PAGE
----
Monday, November 01, 2004

see talk and ipex 2002

I have been putting more stuff on the Talk pages of the Guardian web site, media - press and publishing. Topics on PDF Guardian still and also Printweek. There have been recent articles on the printing industry and also Emily Bell on 'denial' - her word - as an explanation for media attitudes to the web.

Last week Guy Kewney made a definite statement on a future for e-books. Things will move on from just PDF versions of print design. I can't see why the Guardian is waiting to write about the 'digital editions'. It makes their media coverage seem a bit strange.

Meanwhile a free DVD of Cinema Paradiso is no bad thing.

Thursday, July 29, 2004

Victor Keegan writes about media

In the Guardian today Victor Keegan points out that Samsungs new mobile phone has a 1.3 magapixel camera, as available in South Korea. He suggests that phones will influence everything, even newspapers. China Women Daily now has a mobile version.

The only problem with this article is that it appears on a Thursday, tucked in the inside back page. Will such stuff ever appear on a Monday somewhere near the front where UK media syudents might find it?

Tuesday, July 27, 2004

text continues at Ohmynews International

I have written a longer piece for Ohmynews and this has been accepted.

Last week Jack Schofield wrote about Ohmynews in the Online section. The combination of editorial staff and 'citizen reporters' has worked in Korea where broadband is widespread. The international message board is a start on extending the idea.

The idea of a 'joined-up Guardian' is intended to link the content in Online with the coverage of newspapers in media. So far there is not much in print about the PDF option and the digital edition. My guess is that there is more happening with web media than is reported at the moment. The ABC figures for web subscriptions may change this.

Direct linking is difficult as the reference seems to change with each quibble, a term for comments. Try the main site, then the talkboard

Correction to previous post

I failed to read the listing of 100 media people carefully enough.

The Guardian Talk helped me realise this when I raised a similar point.

Lurkbot pointed out that Ashley Highfield is at no 33. There is quite a lot of information also on how the BBC is approaching the web.

I still think there might be more web activity covered as part of the media.

Monday, July 12, 2004

Back pages missing for 100 media stars

Today's MediaGuardian has nothing at all at the back where there ought to be stuff on 'new media'.

Instead there is a listing of 100 inluential people in media, from Rupert Murdoch to Terry Wogan.

There is almost nothing about the web. Emily Bell is one of the panel so it is not surprising she is not included. I would think the Guardian web site is one of the main UK sites that register on global charts. The outstanding one is the BBC, the only global media brand based in the UK. I might have missed it but I can't find any mention of anyone working on this within the Guardian pages. They often find space for some independent writer arguing that a commercial website would find life easier if the BBC stopped doing anything much. I'm not sure they realise how world wide the web is. The BBC is the main chance for the UK to appear on a global search result.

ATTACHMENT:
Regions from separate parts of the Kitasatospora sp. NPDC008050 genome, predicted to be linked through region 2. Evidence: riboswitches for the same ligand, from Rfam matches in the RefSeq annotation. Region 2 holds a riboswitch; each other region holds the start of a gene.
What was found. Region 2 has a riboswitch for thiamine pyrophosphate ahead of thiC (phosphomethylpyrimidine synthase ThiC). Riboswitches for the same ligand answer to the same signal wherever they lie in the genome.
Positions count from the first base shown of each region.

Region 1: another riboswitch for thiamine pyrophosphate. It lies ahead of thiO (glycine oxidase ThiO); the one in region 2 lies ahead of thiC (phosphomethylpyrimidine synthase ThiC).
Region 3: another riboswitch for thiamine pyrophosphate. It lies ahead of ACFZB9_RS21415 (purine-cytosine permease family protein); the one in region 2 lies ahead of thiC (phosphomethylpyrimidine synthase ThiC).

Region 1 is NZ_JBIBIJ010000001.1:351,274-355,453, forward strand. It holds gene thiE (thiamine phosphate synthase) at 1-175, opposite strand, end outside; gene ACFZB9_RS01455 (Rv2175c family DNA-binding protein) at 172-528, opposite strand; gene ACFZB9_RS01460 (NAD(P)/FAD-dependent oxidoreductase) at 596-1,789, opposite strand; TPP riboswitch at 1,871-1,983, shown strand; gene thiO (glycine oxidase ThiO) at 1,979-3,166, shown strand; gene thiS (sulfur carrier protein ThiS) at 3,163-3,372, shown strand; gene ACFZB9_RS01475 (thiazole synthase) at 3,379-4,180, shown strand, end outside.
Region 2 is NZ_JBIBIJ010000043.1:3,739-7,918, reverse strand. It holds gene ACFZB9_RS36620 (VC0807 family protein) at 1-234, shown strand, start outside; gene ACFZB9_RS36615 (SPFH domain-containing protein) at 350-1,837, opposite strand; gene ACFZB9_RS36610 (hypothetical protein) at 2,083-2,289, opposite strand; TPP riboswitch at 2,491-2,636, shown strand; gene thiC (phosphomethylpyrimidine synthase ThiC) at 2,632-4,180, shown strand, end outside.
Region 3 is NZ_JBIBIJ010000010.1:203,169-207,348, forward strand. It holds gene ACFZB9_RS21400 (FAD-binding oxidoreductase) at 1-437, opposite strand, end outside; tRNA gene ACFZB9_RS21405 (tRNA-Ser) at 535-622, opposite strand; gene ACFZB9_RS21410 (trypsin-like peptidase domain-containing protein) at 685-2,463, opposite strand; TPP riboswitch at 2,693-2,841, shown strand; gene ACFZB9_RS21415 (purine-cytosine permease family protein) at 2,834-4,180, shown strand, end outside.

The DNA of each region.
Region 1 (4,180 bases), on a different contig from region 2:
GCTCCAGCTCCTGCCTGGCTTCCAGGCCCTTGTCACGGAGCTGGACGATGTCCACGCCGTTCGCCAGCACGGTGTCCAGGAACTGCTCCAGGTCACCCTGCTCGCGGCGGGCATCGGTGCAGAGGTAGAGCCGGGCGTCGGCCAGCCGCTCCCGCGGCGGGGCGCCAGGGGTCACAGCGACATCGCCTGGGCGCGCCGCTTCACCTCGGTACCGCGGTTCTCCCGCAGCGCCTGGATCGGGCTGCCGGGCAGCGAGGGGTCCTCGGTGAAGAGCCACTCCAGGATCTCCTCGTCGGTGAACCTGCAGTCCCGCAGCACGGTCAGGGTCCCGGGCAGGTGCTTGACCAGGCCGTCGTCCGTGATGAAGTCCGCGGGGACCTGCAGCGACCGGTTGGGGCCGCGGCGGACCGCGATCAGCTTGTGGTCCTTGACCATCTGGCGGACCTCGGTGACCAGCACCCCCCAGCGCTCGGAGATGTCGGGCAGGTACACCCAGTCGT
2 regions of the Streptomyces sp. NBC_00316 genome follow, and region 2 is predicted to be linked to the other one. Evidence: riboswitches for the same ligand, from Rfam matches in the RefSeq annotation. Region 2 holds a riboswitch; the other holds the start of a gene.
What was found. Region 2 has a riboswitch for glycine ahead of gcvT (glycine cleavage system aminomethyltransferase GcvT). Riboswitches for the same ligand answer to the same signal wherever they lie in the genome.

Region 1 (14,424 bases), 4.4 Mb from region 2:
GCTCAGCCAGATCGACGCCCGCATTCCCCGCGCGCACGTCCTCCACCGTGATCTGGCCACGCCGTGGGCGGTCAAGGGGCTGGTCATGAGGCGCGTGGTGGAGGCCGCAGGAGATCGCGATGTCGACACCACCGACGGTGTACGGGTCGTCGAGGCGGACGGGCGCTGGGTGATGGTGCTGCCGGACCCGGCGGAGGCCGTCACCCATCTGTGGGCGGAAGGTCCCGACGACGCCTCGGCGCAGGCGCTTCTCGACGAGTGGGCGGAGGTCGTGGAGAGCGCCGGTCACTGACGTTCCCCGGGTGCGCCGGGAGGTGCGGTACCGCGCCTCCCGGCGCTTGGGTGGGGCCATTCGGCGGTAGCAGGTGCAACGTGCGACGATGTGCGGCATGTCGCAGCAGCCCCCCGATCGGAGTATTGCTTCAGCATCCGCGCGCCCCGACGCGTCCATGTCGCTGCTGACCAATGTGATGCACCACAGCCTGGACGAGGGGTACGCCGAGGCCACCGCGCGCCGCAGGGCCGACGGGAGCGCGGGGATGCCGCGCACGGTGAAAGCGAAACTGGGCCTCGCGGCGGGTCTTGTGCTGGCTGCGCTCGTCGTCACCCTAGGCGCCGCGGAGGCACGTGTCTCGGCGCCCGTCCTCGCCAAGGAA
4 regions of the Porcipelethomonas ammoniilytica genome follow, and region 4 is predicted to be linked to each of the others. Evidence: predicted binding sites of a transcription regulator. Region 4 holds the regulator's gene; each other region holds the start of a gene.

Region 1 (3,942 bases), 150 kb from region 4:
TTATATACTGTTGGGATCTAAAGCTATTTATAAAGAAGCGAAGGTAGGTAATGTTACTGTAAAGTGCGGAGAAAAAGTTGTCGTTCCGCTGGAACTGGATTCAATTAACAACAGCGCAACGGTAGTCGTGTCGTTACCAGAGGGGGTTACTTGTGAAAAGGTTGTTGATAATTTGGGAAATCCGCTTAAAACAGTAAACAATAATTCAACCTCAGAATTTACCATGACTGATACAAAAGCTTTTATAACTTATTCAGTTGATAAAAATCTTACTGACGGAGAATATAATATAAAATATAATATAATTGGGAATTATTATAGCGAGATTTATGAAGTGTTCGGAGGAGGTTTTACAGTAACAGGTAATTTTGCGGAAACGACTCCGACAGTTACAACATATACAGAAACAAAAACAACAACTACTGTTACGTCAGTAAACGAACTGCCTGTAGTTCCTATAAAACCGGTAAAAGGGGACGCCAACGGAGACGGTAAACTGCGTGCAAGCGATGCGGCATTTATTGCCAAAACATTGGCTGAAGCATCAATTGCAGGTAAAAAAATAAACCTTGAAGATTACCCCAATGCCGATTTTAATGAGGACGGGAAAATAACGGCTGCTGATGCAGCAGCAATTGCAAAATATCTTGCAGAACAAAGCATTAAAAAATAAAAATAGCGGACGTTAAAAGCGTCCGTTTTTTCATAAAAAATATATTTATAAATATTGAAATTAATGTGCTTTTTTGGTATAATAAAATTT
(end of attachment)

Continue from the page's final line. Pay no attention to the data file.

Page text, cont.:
I wonder who the people are who edit the BBC web sites? They don't get much attention.

Monday, July 05, 2004

Web scare stories start a silly summer

The Guardian seems to have gone back in time to write up the web as full of danger.

Front page about how easy it is to get fake degrees. Roy Greenslade on how the Telegraph includes links to gambling web sites. This is the kind of stuff that appeared about the web when it first reached print journalists around the late '90s.

Maybe later there will be an article about how the web impacts on the world of journals and libraries. Is the credibility of universities much the same as ever, even with genuine certificates? How sensible is the Telegraph web policy in general? These kind of issues tend not to be covered. Plenty on music downloads though.

Wednesday, June 09, 2004

Couple of messages

I have put a comment in about the UK e-university. The Guardian wrote it up as a problem but I don't think they looked at why UK academics have not gone further with this. My opinion is that there could have been more attention some time ago.

See 'part time job in ICT'


UK universities world-class?

Meanwhile there is some comment in a topic on 'fear and web culture'. This started with why digital / web animation is marginal for festivals. There is an Australian view on visual culture. There also seems to be quite a lot of Australian interest in e-learning. Not sure why the UK could not be similar.

Sunday, June 06, 2004

Links follow

There is more interest in the education part in quality. The Business section are not into talk it seems. Having said that, most of the education people don't really like the idea of a quality system. Also IT is not seen as central. So much to rave on about here.

The Guardian print edition has very little about the PDF version available on subscription. My posts to talk contain more reporting than has appeared in print. So I will continue this but try to write online on sites for Acrobat Services as well. As journalism the story unfolds very slowly. Blog style is to write about what you don't know and hope some better information turns up.

I have some very old copies of the Guardian so some of this blog will be retro.

The Saturday Review is the only bit that is well printed. It has a total book culture bias. The web just sneaks in there. Meanwhile 'little things we like' has almost no space for graphics.